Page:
The two ends of Au chains on NiAl(110) introduce a break of translational symmetry in the 1D electronic structure. In analogy to the formation of 2D defect states at the surface of a bulk crystal, the appearance of a zero-dimensional state is expected for linear structures (23). A pronounced dI/dVpeak around 2.4 V was indeed detected for tip positions slightly outside the Au20 chain (Fig. 3A) and was also observed for shorter chain lengths (Fig. 4C). Because of the weak length dependence and a localization outside the chains, thesedI/dV resonances are attributed to zero-dimensional defect states formed at the ends of a 1D quantum well.

The 1D particle in the box model certainly oversimplifies the electronic properties in Au chains. The adsorption of Au atoms on a NiAl(110) surface leads to a hybridization of Au orbitals with substrate electronic states. The interaction between single Au atoms in the 1D chains therefore results from a direct overlap between the Au wave functions and substrate-mediated mechanisms, such as adsorbate-induced Friedel oscillations in surface states (9,24). Experiments on Au pairs with variable interatomic separation will provide further insights into the interaction mechanisms on the NiAl(110) surface. The strong electron-phonon coupling occurring in 1D systems is known to change the periodicity along atomic chains in a Peierls distortion (25). The driving force behind the transition is an opening of band gaps at the Fermi level due to the creation of a new Brillouin zone in reciprocal space. No changes in the atom periodicity could be detected for Au chains on NiAl(110). Because the observed electron band is localized above the Fermi level, small deviations cannot modify the electron occupation of the band and are ineffective in reducing the total energy of the Au chains. Peierls distortions may, however, be present for different material combinations, where the adsorbate-induced electron band crosses the Fermi level of the system.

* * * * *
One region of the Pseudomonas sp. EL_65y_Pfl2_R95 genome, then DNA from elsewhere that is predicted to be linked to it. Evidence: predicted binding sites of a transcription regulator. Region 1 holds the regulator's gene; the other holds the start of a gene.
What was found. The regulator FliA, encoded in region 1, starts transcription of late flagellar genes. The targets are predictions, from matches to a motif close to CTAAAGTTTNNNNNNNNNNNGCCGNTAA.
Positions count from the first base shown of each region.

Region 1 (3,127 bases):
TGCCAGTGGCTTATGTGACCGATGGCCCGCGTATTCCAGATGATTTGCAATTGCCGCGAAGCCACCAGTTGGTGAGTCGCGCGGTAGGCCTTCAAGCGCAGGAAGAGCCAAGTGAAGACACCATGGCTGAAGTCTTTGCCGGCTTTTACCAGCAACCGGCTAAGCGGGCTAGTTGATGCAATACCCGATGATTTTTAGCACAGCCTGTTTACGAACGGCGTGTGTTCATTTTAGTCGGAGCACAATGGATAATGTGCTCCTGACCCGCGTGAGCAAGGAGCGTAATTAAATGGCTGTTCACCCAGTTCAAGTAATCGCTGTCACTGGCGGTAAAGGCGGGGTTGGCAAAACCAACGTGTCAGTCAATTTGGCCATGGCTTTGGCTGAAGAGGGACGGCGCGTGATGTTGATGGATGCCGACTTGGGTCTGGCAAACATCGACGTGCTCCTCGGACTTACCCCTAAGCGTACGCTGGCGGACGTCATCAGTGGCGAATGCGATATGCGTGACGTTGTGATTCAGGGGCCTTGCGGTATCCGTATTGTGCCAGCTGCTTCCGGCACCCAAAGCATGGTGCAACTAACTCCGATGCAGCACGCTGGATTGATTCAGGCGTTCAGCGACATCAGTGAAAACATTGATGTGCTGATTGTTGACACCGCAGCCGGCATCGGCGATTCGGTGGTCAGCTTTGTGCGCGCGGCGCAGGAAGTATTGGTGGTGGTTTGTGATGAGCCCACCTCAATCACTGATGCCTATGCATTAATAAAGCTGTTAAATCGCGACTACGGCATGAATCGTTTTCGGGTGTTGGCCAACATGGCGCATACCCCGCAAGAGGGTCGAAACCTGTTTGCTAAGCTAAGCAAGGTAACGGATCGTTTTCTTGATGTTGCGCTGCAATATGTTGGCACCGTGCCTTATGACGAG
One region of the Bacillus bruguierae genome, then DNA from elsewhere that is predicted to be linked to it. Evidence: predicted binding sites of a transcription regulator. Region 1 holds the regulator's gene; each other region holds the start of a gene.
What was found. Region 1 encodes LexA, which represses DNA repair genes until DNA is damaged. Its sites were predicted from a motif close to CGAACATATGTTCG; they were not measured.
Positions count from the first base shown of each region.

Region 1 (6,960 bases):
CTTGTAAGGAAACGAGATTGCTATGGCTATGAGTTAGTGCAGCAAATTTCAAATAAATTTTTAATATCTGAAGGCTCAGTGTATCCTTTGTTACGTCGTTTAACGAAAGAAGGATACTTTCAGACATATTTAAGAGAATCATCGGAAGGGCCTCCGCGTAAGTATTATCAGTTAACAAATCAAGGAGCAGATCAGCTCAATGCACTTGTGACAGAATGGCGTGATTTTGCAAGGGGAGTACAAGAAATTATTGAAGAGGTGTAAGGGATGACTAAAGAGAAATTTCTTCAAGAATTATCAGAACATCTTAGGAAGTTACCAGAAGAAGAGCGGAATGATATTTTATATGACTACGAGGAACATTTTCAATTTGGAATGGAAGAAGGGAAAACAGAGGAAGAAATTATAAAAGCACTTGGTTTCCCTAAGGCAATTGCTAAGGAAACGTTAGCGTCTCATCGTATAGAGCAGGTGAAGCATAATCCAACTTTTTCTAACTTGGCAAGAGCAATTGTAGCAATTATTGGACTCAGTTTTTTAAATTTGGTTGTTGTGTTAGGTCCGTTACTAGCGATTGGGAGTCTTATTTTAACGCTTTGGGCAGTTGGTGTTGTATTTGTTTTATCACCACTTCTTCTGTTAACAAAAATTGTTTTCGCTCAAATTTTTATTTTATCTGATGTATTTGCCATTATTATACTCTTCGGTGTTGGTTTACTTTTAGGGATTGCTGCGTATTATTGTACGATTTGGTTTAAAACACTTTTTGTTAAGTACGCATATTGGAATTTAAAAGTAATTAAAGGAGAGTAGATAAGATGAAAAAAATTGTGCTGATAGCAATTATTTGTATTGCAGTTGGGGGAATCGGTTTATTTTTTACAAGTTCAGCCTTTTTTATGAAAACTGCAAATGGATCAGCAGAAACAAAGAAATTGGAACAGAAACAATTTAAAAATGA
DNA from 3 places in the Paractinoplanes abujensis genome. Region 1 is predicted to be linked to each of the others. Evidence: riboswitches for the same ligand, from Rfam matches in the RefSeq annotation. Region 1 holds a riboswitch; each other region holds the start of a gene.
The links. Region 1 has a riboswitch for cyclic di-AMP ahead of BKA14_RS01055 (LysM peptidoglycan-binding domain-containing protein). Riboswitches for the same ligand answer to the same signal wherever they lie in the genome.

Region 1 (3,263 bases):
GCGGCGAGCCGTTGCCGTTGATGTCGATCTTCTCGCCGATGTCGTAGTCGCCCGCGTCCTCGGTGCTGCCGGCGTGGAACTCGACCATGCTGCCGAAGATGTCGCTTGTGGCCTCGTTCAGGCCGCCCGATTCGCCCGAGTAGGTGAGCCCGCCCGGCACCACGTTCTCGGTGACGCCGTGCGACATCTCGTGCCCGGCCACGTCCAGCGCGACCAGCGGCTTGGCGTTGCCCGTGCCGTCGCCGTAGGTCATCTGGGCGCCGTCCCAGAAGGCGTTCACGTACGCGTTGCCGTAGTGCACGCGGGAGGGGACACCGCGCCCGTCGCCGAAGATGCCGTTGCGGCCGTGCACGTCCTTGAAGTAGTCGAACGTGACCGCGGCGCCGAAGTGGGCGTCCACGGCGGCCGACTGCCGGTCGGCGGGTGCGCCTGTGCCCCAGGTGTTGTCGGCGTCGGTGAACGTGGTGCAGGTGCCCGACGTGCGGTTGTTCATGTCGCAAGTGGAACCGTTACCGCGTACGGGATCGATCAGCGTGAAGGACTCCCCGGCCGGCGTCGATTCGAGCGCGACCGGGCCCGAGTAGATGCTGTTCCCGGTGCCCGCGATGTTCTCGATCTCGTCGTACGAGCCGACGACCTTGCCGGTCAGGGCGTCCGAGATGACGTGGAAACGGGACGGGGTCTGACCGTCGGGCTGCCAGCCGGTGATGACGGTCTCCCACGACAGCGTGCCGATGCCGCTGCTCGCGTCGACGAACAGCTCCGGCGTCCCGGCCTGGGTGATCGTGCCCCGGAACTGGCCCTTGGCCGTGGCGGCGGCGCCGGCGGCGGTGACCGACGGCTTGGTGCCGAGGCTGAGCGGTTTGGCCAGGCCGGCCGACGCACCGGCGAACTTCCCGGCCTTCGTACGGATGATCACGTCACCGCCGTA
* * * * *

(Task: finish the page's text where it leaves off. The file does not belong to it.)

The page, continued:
The experiments described here demonstrate an approach to studying the correlation between geometric and electronic properties of well-defined 1D structures. The investigation of 2- and even 3D objects, built from single atoms, is envisioned. Because STM is also sensitive to vibrational, optical, and magnetic properties, the unique behavior of matter in the atom-to-bulk transition range can be profoundly analyzed in artificial nanostructures, opening the way for various potential applications in electronic, chemical, optical, and magnetic technologies.

  • * On leave of absence from Department of Physics, Cornell University, Ithaca, NY 14853–2501, USA.

  • To whom correspondence should be addressed. E-mail: wilsonho{at}uci.edu

REFERENCES AND NOTES

View Abstract

Stay Connected to Science

Navigate This Article